More than 60 different OAs are on the market, with notable design variations. A dentist provides insights on six general categories—mono-block, hinge-based, compression-based, traction-based, other, and trial/temporary—to assist in selecting the correct device for a given patient.

Sleep-disordered breathing (SDB) spans a continuum from snoring to upper airway resistance syndrome to obstructive sleep apnea–hypopnea syndrome (OSAHS). The availability of oral appliances (OAs) allows for an alternative therapy for patients with obstructive sleep apnea (OSA). Oral appliances mechanically increase the pharyngeal space by advancing the mandible and/or the tongue. More than 60 different oral appliances are in use, with considerable variations in design.

Types of Oral Appliances

Oral appliances for the management of OSA are of different constructional design and made of various dental materials used in clinical situations.1 The different OA designs may influence therapeutic outcome, compliance, and persistence of usage.

Several papers have compared two types of OA that differ in their ability to open the mouth during sleep in the protrusive position, and in the splint material, regarding their subjective and objective short- and long-term treatment efficacy.2-5 The general conclusion in these papers was both oral appliances improved SDB and symptoms, and both are valid therapeutic options for selected patients with OSA. The only difference in the studies was the patient’s preference of device based on comfort.

Dentists’ Opinions

When speaking to dental colleagues on their favorite devices for the management of OSA, a wide range of appliances were mentioned based on the clinician’s favored device. Some clinicians suggest that limiting the number of different appliances helps to reduce confusion in the office. However, others speak of offering a variety of appliances so the appropriate device can be matched to the patient.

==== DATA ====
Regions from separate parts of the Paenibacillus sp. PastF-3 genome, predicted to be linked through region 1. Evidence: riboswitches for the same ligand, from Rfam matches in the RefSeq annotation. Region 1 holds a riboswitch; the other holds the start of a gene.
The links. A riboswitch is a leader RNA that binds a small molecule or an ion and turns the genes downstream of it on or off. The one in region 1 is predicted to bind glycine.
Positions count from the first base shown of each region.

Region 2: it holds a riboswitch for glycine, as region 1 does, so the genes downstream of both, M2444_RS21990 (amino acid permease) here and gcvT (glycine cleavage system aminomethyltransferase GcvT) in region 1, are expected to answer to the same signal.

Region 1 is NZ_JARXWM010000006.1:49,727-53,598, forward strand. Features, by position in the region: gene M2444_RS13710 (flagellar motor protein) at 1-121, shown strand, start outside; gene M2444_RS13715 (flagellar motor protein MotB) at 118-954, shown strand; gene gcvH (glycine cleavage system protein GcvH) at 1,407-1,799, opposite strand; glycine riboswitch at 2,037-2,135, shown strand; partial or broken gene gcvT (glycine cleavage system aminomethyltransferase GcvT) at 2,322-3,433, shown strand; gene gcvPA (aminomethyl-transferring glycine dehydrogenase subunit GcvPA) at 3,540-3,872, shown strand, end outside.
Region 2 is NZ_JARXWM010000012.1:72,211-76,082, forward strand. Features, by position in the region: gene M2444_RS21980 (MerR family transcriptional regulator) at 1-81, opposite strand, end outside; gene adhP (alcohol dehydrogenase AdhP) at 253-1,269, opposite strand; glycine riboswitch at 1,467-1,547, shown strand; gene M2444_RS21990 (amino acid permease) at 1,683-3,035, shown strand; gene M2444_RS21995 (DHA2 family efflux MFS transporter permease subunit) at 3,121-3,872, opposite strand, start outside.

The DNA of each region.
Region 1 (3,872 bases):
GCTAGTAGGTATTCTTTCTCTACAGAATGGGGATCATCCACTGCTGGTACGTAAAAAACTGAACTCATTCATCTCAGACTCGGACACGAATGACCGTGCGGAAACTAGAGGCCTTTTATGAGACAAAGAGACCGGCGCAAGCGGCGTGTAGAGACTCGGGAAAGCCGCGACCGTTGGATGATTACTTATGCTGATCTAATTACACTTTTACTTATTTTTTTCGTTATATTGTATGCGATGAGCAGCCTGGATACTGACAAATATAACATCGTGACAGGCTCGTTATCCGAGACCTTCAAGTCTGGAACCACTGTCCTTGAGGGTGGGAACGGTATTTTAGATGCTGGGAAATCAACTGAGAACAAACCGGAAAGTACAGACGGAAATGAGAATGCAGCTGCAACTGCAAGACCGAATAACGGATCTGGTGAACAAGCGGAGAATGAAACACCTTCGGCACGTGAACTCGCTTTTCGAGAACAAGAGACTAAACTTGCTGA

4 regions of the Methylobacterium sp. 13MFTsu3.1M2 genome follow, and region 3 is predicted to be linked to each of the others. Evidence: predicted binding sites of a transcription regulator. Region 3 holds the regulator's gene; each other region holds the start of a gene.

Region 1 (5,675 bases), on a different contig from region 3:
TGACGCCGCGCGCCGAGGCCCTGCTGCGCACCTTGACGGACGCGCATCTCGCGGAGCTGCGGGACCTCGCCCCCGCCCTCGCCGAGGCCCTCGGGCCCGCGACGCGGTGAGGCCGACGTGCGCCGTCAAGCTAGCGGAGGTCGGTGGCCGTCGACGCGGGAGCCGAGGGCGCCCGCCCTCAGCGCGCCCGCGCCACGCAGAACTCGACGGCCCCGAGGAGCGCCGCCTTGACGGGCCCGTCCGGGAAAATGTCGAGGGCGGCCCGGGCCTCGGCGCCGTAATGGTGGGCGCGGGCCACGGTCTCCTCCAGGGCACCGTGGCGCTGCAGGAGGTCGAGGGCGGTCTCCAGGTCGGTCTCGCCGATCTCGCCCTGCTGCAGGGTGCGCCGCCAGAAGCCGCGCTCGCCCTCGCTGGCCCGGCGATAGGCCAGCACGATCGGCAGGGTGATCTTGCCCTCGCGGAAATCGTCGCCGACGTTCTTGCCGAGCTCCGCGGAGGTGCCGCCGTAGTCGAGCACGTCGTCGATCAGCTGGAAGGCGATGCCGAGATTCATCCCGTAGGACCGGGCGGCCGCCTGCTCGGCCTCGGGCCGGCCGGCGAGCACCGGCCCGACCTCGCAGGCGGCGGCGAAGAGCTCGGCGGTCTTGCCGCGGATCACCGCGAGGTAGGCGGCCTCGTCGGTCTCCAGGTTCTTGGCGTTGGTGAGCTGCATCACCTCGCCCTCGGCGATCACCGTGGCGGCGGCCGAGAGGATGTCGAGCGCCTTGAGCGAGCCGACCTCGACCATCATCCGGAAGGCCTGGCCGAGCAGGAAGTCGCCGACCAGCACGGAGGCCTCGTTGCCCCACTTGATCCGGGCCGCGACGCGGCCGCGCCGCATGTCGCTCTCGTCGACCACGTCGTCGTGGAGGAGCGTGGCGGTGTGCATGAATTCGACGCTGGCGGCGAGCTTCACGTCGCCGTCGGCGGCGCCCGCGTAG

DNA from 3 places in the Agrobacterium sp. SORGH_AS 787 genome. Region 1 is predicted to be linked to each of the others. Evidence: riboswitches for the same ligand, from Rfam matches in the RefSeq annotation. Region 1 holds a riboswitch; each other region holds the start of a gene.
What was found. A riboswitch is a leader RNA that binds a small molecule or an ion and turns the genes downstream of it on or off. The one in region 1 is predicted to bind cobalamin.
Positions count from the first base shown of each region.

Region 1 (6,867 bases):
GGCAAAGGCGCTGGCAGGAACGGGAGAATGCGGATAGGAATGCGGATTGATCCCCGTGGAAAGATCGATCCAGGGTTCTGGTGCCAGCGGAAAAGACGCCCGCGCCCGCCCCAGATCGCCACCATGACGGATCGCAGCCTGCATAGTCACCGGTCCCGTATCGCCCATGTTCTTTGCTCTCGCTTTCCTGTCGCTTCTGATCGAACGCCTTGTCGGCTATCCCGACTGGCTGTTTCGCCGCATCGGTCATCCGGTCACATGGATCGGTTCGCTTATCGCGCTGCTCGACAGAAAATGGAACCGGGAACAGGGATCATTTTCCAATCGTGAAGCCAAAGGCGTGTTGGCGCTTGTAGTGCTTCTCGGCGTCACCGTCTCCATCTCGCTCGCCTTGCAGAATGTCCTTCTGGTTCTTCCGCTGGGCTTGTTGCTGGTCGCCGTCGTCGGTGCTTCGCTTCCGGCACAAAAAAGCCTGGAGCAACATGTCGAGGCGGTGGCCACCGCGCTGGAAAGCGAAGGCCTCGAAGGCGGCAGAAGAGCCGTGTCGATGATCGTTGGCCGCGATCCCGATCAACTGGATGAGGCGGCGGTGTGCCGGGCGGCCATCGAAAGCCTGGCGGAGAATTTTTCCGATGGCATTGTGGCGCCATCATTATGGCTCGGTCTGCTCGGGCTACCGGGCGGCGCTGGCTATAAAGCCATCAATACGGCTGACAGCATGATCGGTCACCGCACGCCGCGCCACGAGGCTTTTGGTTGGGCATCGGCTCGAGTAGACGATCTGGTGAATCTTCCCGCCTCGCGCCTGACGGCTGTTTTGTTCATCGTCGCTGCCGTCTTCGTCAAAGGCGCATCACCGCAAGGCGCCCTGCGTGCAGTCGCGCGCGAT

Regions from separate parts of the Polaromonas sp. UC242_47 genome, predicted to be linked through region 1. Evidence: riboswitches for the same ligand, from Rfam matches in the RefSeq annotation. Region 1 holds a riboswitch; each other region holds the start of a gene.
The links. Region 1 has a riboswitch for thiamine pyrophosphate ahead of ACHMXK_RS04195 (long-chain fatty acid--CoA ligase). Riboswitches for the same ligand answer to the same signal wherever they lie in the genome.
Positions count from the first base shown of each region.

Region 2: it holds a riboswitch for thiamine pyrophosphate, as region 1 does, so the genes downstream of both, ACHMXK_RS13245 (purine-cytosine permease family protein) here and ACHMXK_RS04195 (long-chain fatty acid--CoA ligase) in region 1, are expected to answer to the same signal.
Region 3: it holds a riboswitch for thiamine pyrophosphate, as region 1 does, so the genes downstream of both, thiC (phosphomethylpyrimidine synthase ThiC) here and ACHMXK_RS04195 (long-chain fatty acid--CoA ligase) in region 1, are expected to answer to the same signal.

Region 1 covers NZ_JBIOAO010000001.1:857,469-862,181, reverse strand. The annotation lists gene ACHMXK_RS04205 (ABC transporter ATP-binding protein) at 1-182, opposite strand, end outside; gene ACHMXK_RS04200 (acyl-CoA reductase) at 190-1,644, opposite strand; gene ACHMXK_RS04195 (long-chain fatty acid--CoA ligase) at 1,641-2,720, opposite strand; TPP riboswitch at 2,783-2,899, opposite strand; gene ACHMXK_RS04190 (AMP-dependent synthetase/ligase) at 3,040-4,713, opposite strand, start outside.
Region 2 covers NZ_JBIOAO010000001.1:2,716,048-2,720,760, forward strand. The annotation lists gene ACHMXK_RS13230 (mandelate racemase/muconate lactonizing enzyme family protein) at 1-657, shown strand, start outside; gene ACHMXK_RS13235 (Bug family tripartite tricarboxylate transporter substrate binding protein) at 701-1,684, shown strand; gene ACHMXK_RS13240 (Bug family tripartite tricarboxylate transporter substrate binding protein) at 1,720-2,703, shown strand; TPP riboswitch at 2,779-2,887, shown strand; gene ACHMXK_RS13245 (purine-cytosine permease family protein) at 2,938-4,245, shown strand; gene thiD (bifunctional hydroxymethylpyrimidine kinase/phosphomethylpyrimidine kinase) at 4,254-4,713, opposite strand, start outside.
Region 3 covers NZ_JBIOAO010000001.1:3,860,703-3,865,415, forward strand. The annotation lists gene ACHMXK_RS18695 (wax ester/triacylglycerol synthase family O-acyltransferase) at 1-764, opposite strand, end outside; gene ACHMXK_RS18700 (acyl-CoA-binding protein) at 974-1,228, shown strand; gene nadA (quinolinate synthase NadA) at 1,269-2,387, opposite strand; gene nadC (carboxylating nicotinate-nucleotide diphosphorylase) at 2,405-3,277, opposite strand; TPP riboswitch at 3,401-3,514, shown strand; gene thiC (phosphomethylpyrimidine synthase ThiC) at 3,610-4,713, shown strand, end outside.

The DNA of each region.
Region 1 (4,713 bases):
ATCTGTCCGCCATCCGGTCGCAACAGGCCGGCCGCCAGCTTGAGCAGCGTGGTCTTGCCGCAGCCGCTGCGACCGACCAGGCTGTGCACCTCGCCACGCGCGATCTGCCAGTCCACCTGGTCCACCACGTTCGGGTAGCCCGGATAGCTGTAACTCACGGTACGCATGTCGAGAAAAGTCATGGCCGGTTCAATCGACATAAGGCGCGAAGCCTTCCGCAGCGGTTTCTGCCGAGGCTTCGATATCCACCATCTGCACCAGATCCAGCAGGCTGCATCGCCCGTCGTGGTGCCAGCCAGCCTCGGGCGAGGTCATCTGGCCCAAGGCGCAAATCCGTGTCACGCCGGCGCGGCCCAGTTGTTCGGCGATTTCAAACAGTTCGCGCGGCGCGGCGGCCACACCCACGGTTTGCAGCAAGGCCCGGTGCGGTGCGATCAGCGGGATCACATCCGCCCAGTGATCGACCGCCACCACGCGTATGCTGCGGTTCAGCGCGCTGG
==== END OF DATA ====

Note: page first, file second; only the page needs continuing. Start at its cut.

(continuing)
Mayoor Patel, DDS, MS

Mayoor Patel, DDS, MS

Appliances that are available with a soft liner are preferred by some due to ease of fit and speed of delivery; they are gentler on the teeth, particularly helpful when dealing with heavily restored teeth, veneers, or crown and bridge. In my opinion, it is important to become familiar with the different appliance styles available in order to best match the device to various patient presentations and insurance requirements.

Some clinicians I have polled typically select two or three appliances that are suitable for their patient. In doing so, they allow their patient to pick the appliance that most appeals to them. The rationale being that if a patient selects the appliance, the adherence may be higher. In contrast, many clinicians feel very strongly that appliance choice is the dentist’s decision, based on all the clinical findings for that case. I favor the latter method because providing several options for devices may require you to be in the treatment room for longer periods of time discussing the pros and cons with the patient on the various choices between appliances, and the patient still depends on your input.

Roles of Oral Appliances